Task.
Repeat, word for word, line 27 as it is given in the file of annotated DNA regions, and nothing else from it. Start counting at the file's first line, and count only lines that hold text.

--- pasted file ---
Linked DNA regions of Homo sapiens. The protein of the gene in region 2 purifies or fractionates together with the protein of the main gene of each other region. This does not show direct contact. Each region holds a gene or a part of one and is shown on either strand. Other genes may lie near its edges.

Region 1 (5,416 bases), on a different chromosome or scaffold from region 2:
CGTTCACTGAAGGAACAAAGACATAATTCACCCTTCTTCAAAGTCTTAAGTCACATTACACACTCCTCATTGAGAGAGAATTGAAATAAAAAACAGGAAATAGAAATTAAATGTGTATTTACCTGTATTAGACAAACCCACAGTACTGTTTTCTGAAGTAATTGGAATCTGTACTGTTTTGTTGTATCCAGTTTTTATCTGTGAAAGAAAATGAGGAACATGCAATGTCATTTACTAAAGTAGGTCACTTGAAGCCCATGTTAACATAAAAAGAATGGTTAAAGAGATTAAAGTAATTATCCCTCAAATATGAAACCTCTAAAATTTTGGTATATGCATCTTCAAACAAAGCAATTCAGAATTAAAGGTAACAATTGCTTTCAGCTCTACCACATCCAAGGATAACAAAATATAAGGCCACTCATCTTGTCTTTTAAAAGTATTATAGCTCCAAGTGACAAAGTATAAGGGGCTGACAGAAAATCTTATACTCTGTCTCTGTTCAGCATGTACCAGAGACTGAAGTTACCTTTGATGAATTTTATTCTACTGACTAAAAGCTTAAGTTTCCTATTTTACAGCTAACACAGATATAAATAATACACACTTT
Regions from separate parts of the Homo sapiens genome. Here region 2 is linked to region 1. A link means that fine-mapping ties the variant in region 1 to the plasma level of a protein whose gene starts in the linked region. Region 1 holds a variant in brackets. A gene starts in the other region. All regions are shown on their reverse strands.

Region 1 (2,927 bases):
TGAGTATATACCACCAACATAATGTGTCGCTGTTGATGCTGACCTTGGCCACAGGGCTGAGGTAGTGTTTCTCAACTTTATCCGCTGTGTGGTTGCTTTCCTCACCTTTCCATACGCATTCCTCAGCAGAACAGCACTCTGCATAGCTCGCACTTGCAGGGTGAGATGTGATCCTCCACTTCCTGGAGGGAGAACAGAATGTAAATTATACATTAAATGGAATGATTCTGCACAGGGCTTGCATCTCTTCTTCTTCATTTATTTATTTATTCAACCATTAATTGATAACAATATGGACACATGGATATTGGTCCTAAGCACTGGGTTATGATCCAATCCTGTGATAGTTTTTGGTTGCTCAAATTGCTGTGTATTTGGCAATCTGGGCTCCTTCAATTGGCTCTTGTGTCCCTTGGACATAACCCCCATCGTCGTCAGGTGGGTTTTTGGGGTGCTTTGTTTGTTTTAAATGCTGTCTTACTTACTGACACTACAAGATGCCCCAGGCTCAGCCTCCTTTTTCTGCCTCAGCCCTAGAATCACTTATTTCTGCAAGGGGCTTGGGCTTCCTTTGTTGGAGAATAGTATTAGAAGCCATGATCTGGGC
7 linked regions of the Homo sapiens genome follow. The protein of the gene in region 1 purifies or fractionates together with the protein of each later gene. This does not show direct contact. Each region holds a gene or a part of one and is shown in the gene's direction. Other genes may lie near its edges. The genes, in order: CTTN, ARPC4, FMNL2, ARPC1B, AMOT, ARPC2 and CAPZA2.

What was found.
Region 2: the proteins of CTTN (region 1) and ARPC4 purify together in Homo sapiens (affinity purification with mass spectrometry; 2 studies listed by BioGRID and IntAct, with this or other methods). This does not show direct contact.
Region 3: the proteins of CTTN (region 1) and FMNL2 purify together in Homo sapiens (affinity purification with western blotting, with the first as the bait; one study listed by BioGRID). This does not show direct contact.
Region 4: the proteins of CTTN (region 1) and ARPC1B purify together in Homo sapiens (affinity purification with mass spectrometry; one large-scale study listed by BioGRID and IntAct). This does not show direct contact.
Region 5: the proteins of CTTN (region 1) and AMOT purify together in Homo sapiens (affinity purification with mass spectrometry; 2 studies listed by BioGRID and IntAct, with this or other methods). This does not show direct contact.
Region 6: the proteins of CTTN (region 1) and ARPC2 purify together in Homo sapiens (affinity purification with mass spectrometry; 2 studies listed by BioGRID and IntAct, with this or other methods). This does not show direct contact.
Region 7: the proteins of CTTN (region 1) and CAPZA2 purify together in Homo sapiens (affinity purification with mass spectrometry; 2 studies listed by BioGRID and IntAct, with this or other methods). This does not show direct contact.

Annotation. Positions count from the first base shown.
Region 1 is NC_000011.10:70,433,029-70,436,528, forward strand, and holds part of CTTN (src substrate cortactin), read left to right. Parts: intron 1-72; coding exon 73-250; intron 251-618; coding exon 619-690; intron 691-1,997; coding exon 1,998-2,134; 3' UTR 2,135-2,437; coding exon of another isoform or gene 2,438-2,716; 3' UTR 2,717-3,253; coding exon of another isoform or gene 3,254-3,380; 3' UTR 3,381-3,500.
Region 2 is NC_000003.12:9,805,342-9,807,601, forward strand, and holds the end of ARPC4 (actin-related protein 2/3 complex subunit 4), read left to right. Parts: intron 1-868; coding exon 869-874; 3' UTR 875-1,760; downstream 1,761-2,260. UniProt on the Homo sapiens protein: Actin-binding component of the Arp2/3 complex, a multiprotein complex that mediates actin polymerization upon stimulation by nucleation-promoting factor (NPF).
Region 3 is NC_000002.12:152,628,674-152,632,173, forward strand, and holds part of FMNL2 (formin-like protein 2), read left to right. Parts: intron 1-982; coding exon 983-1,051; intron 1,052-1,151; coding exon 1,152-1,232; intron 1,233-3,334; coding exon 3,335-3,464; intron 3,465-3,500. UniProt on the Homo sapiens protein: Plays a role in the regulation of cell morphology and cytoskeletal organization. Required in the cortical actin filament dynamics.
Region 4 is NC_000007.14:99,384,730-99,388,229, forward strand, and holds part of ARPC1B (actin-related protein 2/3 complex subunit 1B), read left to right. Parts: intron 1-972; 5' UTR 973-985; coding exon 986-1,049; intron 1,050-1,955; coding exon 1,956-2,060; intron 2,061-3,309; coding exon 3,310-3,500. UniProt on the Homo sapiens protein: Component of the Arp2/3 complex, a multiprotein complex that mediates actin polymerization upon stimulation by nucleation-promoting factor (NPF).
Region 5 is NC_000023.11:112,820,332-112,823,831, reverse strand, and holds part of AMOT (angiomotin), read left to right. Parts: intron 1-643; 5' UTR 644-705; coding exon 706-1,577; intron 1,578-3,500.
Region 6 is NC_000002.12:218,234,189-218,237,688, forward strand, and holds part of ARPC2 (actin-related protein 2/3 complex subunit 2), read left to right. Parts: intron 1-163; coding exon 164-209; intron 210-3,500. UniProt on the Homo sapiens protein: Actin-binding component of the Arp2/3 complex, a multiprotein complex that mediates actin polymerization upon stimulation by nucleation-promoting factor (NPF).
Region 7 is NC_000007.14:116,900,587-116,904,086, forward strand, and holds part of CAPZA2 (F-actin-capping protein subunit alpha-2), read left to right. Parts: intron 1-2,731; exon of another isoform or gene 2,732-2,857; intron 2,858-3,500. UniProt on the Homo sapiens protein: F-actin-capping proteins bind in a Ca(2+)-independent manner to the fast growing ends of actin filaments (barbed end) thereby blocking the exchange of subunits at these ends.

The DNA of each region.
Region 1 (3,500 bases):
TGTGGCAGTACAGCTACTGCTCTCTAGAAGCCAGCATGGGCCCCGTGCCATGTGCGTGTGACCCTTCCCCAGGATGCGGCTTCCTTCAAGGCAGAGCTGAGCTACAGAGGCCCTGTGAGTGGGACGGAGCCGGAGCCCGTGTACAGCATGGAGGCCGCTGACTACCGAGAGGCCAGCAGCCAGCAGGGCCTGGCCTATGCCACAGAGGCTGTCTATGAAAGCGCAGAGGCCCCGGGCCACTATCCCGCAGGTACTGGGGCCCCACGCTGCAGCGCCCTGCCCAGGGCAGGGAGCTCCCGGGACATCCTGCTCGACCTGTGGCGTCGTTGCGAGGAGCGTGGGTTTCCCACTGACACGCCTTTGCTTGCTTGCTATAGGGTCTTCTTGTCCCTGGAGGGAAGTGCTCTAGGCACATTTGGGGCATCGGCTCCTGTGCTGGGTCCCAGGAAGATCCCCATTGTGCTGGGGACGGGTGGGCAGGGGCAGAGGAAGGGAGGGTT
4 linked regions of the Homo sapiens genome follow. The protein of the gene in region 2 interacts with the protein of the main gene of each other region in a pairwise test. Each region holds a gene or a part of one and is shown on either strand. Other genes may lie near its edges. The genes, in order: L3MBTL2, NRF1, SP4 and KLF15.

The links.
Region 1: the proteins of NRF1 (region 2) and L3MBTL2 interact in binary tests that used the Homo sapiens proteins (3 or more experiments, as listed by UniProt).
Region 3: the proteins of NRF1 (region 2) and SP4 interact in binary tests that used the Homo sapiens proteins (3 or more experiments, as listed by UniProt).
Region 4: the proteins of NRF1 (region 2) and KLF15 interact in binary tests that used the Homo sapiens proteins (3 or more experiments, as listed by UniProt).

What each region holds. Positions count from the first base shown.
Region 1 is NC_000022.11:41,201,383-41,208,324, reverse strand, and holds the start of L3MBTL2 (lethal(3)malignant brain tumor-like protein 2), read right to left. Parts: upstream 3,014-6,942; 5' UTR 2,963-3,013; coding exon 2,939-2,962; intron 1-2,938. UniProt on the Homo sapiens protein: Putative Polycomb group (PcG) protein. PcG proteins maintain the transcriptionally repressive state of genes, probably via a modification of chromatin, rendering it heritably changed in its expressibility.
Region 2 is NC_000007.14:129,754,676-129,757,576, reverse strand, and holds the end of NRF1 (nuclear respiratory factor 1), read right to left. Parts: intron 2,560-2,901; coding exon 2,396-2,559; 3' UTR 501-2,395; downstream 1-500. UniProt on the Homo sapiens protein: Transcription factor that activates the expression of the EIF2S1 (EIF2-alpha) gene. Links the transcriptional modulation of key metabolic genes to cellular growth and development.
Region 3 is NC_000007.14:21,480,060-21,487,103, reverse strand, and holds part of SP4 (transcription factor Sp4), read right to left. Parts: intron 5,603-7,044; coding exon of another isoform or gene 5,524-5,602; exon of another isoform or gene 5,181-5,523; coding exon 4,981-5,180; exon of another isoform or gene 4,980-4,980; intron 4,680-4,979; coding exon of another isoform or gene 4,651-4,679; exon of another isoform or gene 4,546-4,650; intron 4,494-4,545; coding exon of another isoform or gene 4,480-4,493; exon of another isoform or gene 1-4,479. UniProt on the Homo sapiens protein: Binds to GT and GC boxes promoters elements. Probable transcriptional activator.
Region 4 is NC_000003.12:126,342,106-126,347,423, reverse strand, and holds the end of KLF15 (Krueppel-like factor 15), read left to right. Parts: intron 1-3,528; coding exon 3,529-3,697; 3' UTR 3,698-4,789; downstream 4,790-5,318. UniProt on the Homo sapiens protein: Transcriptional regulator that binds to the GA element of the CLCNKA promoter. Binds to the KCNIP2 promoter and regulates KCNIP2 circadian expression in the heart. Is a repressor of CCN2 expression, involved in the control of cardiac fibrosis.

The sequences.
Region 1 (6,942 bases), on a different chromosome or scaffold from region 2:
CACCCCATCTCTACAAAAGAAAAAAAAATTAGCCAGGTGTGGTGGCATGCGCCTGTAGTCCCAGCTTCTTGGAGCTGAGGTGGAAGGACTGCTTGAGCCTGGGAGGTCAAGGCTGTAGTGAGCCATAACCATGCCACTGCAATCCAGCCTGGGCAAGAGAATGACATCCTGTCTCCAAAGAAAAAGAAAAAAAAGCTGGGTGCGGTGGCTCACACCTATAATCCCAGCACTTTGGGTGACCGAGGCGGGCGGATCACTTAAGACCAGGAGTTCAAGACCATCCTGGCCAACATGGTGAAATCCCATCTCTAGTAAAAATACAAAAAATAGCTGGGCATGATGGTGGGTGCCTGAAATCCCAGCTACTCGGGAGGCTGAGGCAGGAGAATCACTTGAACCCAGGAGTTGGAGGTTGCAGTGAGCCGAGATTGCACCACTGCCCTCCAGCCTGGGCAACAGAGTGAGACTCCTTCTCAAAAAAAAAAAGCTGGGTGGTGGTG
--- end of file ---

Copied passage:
The links.